Goubuli in Tianjin
Goubuli buns

Goubuli, also sometimes transcribed as Go Believe, (Chinese: 狗不理; pinyin: Gǒubùlǐ; literally: 'dogs don't pay attention/dogs ignore') is a brand of stuffed baozi from Tianjin, China. Founded in 1858, it is one of China's longest established brands. Each Goubuli bun has eighteen wrinkles.[1]


There are many explanations for the name Goubuli. The oft-quoted one relates to a poor village boy nicknamed Gouzhai. At 14, he became an apprentice at a food store. Thereafter, he set up his own shop specialising in selling steamed, stuffed baozi. His supposedly very delicious baozi soon gained immense popularity in a short period of time. As a result, Gouzhai got too preoccupied with his business to converse with his customers. So, they started to complain, "Gouzhai does not talk to people." (which loosely translates as Chinese: ; pinyin: Gǒubùlǐ).[1]

In another similar story, there was a boy named Gao Guiyou who had a terrible attitude and could ignore people for days if he was angered. Thus, he was named by his mother Goubuli (his nickname "Gou" with "Buli" meaning "ignores"). At 14, Gou was sent by his father to Tianjin where he gained apprenticeship at a food shop and, after mastering his skills, setup his own shop named "Goubuli". Goubuli buns soon become popular with the Tianjin locals.[2]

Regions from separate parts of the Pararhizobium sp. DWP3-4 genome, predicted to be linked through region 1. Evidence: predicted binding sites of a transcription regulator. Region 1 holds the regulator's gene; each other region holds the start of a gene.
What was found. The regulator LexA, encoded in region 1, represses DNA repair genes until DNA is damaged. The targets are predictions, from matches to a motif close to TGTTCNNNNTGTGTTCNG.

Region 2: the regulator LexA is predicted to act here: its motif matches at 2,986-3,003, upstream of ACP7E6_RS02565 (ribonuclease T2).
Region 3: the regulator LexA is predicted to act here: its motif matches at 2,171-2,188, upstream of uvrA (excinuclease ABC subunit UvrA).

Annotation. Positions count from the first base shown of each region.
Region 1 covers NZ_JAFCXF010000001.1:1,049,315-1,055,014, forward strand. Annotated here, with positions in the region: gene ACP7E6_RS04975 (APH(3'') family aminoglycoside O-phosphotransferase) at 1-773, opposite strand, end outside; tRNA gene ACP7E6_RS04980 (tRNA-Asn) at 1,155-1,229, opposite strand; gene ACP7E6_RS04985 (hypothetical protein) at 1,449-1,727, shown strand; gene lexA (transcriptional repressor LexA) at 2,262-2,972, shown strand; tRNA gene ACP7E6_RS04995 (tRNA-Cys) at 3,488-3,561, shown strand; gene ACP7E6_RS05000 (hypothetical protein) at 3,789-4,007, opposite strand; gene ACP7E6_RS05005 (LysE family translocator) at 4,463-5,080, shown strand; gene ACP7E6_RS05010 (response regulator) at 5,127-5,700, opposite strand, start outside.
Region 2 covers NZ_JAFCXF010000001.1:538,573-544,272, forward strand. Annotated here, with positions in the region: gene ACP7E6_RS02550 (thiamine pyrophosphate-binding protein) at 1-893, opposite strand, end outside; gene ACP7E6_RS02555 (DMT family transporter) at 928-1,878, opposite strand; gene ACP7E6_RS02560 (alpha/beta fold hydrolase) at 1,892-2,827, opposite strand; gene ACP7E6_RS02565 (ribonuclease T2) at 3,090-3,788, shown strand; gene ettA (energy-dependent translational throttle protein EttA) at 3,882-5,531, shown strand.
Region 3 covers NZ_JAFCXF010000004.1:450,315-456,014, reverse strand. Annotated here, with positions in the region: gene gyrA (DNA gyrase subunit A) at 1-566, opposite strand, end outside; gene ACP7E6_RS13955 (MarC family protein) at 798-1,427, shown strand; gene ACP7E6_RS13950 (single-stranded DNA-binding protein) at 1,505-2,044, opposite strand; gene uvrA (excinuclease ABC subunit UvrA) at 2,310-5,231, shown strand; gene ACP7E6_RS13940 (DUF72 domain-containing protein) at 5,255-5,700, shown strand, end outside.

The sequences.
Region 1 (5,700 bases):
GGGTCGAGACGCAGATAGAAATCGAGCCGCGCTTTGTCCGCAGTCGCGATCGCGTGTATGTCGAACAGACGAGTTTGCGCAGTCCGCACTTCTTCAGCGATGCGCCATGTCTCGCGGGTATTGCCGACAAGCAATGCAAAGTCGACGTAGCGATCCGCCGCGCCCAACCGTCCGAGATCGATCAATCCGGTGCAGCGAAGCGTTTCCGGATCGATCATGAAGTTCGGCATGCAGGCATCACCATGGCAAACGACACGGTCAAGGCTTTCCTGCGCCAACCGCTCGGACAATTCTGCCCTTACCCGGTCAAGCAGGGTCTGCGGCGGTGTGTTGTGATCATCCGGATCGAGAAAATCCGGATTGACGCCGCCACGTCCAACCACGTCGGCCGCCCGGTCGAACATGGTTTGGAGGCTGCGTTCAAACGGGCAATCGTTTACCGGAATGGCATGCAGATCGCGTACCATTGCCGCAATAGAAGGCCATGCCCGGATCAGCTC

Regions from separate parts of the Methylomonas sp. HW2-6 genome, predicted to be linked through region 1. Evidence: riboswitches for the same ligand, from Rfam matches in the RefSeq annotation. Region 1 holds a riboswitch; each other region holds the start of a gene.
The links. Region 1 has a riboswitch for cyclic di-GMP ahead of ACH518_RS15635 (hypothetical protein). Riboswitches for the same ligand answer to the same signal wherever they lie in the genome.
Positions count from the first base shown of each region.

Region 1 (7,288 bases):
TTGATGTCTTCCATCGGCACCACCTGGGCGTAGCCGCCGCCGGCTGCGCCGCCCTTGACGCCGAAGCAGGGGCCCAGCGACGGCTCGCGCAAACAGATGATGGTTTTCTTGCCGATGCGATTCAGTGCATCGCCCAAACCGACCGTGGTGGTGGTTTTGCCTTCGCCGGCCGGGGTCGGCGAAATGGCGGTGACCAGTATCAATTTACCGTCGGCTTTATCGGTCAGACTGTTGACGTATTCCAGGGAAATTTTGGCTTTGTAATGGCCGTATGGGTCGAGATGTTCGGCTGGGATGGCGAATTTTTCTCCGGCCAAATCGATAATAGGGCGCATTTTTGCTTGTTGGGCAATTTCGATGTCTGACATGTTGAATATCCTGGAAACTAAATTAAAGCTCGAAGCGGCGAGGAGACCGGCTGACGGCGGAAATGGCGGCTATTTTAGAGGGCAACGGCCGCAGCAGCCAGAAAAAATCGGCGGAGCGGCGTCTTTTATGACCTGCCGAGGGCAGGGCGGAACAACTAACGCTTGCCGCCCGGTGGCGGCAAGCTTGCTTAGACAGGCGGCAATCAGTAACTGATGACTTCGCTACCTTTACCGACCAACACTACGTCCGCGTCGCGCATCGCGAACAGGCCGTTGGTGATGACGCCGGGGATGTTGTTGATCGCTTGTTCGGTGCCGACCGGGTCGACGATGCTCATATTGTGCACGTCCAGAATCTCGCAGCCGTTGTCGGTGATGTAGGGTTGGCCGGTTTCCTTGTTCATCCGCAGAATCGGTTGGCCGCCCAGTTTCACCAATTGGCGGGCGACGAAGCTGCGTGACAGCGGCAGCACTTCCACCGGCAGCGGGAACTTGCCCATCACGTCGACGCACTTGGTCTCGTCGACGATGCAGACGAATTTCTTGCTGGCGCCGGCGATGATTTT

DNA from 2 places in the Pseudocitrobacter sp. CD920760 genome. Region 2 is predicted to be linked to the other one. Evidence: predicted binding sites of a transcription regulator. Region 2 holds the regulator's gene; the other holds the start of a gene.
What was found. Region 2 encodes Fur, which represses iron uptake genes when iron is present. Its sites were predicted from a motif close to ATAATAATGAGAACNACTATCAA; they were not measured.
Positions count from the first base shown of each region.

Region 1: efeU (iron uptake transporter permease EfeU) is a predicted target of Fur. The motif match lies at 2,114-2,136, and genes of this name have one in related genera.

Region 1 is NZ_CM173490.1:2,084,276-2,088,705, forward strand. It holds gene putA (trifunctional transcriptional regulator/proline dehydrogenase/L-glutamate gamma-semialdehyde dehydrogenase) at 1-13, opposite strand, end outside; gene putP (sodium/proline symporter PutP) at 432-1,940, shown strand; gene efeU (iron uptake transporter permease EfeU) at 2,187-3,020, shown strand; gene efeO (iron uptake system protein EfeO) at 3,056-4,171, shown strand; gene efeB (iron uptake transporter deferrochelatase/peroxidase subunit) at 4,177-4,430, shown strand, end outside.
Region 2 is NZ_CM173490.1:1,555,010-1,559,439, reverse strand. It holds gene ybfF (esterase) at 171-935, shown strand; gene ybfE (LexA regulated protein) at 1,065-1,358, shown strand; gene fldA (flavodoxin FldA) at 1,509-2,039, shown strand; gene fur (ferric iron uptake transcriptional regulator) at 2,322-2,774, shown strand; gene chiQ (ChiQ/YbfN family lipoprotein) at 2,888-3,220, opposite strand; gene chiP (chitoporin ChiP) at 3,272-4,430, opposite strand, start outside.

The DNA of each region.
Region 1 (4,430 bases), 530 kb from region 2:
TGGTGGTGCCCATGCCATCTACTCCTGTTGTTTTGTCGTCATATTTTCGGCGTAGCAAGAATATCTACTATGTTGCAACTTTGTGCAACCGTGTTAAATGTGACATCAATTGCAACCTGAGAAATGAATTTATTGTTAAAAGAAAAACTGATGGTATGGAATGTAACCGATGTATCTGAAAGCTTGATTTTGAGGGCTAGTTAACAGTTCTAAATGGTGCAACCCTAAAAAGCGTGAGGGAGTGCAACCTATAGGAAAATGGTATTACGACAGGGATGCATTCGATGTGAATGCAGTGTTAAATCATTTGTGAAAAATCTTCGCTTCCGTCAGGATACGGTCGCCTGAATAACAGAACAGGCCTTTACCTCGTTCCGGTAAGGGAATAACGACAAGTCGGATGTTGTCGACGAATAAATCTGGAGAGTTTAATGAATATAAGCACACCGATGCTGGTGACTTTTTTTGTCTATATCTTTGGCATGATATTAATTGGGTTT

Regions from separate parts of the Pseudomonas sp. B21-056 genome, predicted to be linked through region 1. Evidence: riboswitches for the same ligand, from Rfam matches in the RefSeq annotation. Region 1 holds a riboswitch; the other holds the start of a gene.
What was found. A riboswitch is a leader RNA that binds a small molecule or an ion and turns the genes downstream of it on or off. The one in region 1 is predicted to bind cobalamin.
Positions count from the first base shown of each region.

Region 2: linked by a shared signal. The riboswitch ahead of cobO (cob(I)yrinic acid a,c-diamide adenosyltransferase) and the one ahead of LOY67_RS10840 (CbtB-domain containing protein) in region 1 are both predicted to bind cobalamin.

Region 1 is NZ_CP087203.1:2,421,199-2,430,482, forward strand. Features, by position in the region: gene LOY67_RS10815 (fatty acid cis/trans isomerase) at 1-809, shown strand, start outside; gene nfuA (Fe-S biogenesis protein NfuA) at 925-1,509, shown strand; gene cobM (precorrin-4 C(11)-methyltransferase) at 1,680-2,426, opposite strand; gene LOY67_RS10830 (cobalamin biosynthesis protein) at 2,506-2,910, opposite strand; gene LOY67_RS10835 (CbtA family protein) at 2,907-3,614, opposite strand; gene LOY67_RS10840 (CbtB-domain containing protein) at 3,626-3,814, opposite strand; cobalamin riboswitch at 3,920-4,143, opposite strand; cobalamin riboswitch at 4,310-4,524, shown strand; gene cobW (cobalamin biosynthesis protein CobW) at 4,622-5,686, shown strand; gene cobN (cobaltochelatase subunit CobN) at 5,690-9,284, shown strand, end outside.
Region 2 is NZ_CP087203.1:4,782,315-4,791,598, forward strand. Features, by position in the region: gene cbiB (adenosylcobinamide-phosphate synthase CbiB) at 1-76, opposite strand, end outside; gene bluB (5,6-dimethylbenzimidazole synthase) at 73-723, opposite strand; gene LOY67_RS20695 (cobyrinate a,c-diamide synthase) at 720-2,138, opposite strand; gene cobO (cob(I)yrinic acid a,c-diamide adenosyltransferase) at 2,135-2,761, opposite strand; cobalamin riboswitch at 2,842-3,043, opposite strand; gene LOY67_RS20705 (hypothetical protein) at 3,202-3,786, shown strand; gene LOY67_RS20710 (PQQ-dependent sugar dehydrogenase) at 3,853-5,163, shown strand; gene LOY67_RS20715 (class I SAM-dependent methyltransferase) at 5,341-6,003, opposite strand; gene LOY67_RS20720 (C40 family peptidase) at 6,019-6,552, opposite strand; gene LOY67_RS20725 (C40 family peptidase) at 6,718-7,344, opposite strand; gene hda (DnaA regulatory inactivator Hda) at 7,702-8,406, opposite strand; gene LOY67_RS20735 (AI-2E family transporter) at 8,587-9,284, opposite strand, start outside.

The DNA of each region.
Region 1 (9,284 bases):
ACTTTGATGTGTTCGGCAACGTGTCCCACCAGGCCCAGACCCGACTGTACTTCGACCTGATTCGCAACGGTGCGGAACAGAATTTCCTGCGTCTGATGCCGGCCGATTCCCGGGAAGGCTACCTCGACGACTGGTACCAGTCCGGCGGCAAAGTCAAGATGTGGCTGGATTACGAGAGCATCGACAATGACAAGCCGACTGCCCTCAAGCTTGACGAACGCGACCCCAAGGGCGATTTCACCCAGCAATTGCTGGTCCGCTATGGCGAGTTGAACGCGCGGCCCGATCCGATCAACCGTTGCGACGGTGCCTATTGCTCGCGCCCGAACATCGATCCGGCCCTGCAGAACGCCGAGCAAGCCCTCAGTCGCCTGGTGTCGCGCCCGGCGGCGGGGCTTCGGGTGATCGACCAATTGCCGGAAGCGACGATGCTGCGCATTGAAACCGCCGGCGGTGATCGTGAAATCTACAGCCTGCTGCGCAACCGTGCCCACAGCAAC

English translationEdit

In 2008, in anticipation of the 2008 Summer Olympics which were to be held in Beijing, Goubuli decided to adopt an English name, "Go Believe", in hope of better name recognition by foreign guests. However, this was met with heavy criticism by Chinese netizens.[1]

As of 2005, the Goubuli brand is owned by the Chinese pharmaceutical company Tong Ren Tang.


Goubuli buns were among the 396 food items awarded the "Famous Chinese Snack" title by the China Cuisine Association in 1997.[1]


See alsoEdit


  1. ^ a b c d "Bun producer adopts English name 'go believe'". China Daily. February 25, 2008. Retrieved December 8, 2012.
  2. ^ “狗不理”包子的由来(图) (in Chinese). Xinhua. June 15, 2004. Retrieved December 8, 2012.

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